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What's behind Microsoft's not-so-crazy startup spending spree

Bob Brown | April 10, 2015
CEO Nadella’s influence, platform-agnostic approach cited.

microsoft firstquarters

Microsoft so far this year has been the most acquisitive company in enterprise IT, snapping up at least four firms on top of four others that it bought in the last two months of 2014. And while the buyouts might at first glance appear scattershot we're talking text analysis, calendaring and digital pen startups among others -- there does seem to be a grand plan here.

Our regularly updated Enterprise Networking & IT Acquisition Tracker shows through the first calendar quarter that Microsoft has announced more than twice as many buyouts as any other company (not that all acquisitions are immediately made public and taking into account that our tracker is focused on enterprise-related acquisitions -- Google has bought at least four consumer-oriented companies).

Microsoft is starting its 40th year on a real buyout tear, fleshing out its mobile, cloud and big data/analytics offerings through acquisitions as it moves forward on big initiatives such as Windows 10 and its new Spartan browser. According to the company's own Acquisition History chart -- see a condensed and sortable version at the very end of this article -- Microsoft has not gobbled up five companies in a quarter since 2008 when it bought 9 firms, not many of which most people would recall. Caligari or Credentica anyone?

Microsoft finished 2008 with 16 announced buyouts, the most of any year included in its Acquisition History tracker, which goes back to 1994. Wikipedia keeps a list that dates back to 1987, but few purchases were made between then and '94. Other than for its largest deals, Microsoft is cryptic about how much it pays for companies, requiring those interested to ferret through its SEC filings for clues.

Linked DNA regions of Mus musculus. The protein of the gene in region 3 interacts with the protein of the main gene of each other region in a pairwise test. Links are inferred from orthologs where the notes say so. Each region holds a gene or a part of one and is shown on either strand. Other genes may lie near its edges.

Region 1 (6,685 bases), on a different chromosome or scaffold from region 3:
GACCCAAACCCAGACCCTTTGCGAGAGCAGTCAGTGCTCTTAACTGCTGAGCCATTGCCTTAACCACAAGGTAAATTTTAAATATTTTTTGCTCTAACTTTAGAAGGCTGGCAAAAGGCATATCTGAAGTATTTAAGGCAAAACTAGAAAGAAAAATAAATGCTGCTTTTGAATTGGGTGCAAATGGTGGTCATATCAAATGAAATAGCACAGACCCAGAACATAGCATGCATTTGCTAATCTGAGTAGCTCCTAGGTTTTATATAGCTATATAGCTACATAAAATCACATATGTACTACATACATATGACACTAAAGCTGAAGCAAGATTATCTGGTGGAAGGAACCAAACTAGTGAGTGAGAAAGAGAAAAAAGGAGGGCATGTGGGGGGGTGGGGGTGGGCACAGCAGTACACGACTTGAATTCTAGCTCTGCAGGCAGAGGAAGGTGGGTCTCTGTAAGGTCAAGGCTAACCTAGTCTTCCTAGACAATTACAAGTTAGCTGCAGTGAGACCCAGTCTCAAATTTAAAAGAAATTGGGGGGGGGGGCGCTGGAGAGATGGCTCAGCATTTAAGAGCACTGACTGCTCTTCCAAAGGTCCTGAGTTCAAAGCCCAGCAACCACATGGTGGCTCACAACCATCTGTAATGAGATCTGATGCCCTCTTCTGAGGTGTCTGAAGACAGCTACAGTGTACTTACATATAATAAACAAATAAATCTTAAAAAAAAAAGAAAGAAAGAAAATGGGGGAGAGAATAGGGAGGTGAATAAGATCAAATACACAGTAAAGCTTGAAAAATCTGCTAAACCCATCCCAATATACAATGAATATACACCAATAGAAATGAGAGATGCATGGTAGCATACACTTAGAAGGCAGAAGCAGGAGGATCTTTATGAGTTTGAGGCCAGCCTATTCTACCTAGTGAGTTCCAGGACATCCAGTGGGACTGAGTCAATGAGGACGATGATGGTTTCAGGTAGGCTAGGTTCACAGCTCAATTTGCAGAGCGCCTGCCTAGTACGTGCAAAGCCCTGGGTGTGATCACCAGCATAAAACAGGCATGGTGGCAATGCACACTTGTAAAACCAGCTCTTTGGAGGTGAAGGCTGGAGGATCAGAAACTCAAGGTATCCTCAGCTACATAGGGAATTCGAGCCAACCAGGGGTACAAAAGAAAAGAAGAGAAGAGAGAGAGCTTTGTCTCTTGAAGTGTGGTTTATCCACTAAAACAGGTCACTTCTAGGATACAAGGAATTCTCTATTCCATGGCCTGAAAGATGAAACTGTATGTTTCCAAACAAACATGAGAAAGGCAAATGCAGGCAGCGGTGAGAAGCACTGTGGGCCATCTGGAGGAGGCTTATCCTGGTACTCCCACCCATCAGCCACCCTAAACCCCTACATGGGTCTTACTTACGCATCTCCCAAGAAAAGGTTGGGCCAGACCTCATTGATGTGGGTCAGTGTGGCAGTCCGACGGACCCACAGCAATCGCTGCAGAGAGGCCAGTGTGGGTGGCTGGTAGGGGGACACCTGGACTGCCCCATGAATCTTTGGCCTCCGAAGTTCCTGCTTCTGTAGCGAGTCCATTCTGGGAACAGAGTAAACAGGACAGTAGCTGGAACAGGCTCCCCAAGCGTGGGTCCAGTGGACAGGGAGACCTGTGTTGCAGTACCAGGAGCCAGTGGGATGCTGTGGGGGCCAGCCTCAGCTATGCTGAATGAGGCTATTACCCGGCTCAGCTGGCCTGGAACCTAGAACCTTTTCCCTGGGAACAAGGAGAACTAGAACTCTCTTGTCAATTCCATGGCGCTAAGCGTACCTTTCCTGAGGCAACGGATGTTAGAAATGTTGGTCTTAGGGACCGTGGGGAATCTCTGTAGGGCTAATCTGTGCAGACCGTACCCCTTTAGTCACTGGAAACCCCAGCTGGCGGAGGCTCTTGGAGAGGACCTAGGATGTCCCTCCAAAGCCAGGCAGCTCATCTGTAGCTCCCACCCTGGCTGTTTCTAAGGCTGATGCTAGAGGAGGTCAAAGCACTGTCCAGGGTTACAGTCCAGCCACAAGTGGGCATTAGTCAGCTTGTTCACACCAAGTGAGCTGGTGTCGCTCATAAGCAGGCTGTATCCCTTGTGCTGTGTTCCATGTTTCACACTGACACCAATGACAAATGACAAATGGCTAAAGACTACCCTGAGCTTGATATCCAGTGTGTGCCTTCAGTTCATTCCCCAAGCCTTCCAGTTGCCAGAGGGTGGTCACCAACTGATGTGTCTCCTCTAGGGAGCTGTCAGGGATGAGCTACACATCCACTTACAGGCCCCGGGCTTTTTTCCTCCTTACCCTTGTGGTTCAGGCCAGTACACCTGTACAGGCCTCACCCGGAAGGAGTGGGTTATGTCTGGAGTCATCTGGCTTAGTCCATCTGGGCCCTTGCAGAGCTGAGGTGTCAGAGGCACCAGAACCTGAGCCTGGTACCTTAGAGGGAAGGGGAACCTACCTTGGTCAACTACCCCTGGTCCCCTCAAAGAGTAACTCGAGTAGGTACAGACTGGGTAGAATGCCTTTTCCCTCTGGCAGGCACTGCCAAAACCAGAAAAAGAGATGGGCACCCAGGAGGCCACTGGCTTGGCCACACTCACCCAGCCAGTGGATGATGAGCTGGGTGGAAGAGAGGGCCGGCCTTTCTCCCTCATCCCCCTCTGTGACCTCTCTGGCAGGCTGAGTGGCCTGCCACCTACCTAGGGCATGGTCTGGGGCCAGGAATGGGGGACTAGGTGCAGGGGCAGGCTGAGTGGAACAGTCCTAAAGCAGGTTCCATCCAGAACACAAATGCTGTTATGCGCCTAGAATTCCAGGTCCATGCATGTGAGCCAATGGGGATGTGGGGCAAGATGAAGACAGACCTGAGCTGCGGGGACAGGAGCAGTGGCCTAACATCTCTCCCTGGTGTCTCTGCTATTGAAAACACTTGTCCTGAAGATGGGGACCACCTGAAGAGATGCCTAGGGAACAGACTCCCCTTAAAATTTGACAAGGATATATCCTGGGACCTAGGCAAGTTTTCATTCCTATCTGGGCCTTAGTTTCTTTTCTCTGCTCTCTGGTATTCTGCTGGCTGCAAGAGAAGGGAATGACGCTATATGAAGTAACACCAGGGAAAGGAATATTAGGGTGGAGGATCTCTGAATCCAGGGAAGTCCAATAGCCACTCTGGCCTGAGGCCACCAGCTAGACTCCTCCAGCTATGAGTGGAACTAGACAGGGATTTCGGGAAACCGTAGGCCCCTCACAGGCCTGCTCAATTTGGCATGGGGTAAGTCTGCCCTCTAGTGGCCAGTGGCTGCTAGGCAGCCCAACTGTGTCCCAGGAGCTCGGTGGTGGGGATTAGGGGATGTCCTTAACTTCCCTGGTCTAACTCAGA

So, Microsoft is on a record-breaking M&A pace for calendar year 2015 -- its fiscal year starts in July and ends in June -- and all of the deals so far have possible enterprise IT implications. The rundown: LiveLoop is involved in PowerPoint collaboration; Equivio makes text analytics/e-discovery software that could bolster Office 365; and open source company Revolution Analytics promises to bring R programming to more IT shops. It has also been widely reported that Microsoft is buying Israel's N-trig, which sells digital pens for devices like the Surface Pro 3 tablet (If the N-trig deal is in fact true, three of Microsoft's last nine deals would have involved Israeli firms). One other deal, Microsoft's acquisition of iOS/Android calendaring app maker Sunrise, is a consumer-focused pact on the surface but an investor says Sunrise had business use cases in mind.

Microsoft is also rumored to be a front-runner to buy social news reader Prismatic, which would not appear to be an enterprise-related buy.

 

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